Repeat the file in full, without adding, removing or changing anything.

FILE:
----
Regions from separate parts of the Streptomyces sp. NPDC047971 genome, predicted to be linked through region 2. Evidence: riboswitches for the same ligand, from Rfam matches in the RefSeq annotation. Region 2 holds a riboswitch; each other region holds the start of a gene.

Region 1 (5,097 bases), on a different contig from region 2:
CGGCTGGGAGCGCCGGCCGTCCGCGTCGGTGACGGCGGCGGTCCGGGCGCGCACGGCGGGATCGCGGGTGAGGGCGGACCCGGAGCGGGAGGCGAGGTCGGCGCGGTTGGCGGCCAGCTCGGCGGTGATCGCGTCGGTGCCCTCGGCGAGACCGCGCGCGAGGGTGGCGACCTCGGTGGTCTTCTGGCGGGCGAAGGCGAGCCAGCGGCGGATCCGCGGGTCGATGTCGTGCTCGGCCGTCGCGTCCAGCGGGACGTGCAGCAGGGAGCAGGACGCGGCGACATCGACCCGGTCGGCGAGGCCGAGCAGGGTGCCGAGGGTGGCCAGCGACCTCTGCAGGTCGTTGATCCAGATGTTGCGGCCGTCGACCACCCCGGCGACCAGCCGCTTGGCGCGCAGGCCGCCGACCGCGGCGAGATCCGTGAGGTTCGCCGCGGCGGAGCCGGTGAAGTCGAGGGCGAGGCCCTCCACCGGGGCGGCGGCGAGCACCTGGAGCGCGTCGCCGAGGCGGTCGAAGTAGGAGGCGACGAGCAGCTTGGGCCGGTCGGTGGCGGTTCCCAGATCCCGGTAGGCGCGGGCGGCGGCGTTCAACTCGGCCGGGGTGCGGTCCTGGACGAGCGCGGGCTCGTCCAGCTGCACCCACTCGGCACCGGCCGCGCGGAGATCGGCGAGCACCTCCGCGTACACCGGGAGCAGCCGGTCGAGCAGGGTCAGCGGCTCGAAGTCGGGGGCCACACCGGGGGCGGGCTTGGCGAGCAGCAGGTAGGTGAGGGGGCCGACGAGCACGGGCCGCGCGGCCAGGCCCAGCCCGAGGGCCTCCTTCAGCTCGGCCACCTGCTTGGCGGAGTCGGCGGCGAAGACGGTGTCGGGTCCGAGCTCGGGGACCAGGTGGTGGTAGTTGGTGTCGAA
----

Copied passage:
Regions from separate parts of the Streptomyces sp. NPDC047971 genome, predicted to be linked through region 2. Evidence: riboswitches for the same ligand, from Rfam matches in the RefSeq annotation. Region 2 holds a riboswitch; each other region holds the start of a gene.

Region 1 (5,097 bases), on a different contig from region 2:
CGGCTGGGAGCGCCGGCCGTCCGCGTCGGTGACGGCGGCGGTCCGGGCGCGCACGGCGGGATCGCGGGTGAGGGCGGACCCGGAGCGGGAGGCGAGGTCGGCGCGGTTGGCGGCCAGCTCGGCGGTGATCGCGTCGGTGCCCTCGGCGAGACCGCGCGCGAGGGTGGCGACCTCGGTGGTCTTCTGGCGGGCGAAGGCGAGCCAGCGGCGGATCCGCGGGTCGATGTCGTGCTCGGCCGTCGCGTCCAGCGGGACGTGCAGCAGGGAGCAGGACGCGGCGACATCGACCCGGTCGGCGAGGCCGAGCAGGGTGCCGAGGGTGGCCAGCGACCTCTGCAGGTCGTTGATCCAGATGTTGCGGCCGTCGACCACCCCGGCGACCAGCCGCTTGGCGCGCAGGCCGCCGACCGCGGCGAGATCCGTGAGGTTCGCCGCGGCGGAGCCGGTGAAGTCGAGGGCGAGGCCCTCCACCGGGGCGGCGGCGAGCACCTGGAGCGCGTCGCCGAGGCGGTCGAAGTAGGAGGCGACGAGCAGCTTGGGCCGGTCGGTGGCGGTTCCCAGATCCCGGTAGGCGCGGGCGGCGGCGTTCAACTCGGCCGGGGTGCGGTCCTGGACGAGCGCGGGCTCGTCCAGCTGCACCCACTCGGCACCGGCCGCGCGGAGATCGGCGAGCACCTCCGCGTACACCGGGAGCAGCCGGTCGAGCAGGGTCAGCGGCTCGAAGTCGGGGGCCACACCGGGGGCGGGCTTGGCGAGCAGCAGGTAGGTGAGGGGGCCGACGAGCACGGGCCGCGCGGCCAGGCCCAGCCCGAGGGCCTCCTTCAGCTCGGCCACCTGCTTGGCGGAGTCGGCGGCGAAGACGGTGTCGGGTCCGAGCTCGGGGACCAGGTGGTGGTAGTTGGTGTCGAA